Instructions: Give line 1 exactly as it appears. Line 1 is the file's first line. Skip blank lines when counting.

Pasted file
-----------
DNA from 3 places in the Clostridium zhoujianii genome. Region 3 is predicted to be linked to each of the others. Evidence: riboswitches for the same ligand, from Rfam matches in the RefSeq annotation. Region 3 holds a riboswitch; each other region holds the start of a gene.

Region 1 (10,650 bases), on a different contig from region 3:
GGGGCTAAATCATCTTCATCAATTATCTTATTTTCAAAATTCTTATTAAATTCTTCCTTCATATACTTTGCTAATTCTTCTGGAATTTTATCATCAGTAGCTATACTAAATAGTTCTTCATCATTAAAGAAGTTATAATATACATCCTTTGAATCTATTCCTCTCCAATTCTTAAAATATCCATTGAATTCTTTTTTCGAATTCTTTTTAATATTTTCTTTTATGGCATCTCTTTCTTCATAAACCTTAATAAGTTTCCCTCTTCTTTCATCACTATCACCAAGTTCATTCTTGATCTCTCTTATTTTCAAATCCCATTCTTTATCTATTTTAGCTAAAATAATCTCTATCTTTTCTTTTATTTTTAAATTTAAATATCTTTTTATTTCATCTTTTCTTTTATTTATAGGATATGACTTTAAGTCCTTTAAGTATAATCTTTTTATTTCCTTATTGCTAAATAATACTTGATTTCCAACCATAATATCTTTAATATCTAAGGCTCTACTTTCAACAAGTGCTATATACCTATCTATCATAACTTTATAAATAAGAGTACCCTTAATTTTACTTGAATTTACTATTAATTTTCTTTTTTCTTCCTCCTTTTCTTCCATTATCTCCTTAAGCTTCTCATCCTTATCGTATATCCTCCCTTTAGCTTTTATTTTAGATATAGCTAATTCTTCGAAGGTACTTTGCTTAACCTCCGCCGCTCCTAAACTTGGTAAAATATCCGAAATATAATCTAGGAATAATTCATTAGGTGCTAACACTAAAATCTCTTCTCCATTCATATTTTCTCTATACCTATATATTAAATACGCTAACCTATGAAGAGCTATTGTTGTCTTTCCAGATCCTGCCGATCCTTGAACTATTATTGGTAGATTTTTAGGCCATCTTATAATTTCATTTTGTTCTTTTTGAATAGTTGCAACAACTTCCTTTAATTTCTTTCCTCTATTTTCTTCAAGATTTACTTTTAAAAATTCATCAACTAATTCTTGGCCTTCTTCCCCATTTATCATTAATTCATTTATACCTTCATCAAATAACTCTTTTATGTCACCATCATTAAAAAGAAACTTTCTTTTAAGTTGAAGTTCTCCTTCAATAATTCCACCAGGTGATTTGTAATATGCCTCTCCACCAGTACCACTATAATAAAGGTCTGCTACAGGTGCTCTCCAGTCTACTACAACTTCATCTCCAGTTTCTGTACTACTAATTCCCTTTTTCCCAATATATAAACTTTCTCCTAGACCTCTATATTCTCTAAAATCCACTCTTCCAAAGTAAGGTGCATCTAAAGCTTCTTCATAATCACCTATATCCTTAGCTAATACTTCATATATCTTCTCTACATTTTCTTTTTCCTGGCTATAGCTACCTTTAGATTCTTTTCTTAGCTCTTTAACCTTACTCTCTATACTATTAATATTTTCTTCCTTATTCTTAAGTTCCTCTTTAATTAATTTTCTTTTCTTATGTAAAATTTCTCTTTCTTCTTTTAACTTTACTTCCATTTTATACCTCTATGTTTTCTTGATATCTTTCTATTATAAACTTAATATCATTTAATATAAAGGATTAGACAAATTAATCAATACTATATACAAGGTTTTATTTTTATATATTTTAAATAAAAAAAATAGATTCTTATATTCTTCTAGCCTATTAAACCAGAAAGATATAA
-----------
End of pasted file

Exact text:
DNA from 3 places in the Clostridium zhoujianii genome. Region 3 is predicted to be linked to each of the others. Evidence: riboswitches for the same ligand, from Rfam matches in the RefSeq annotation. Region 3 holds a riboswitch; each other region holds the start of a gene.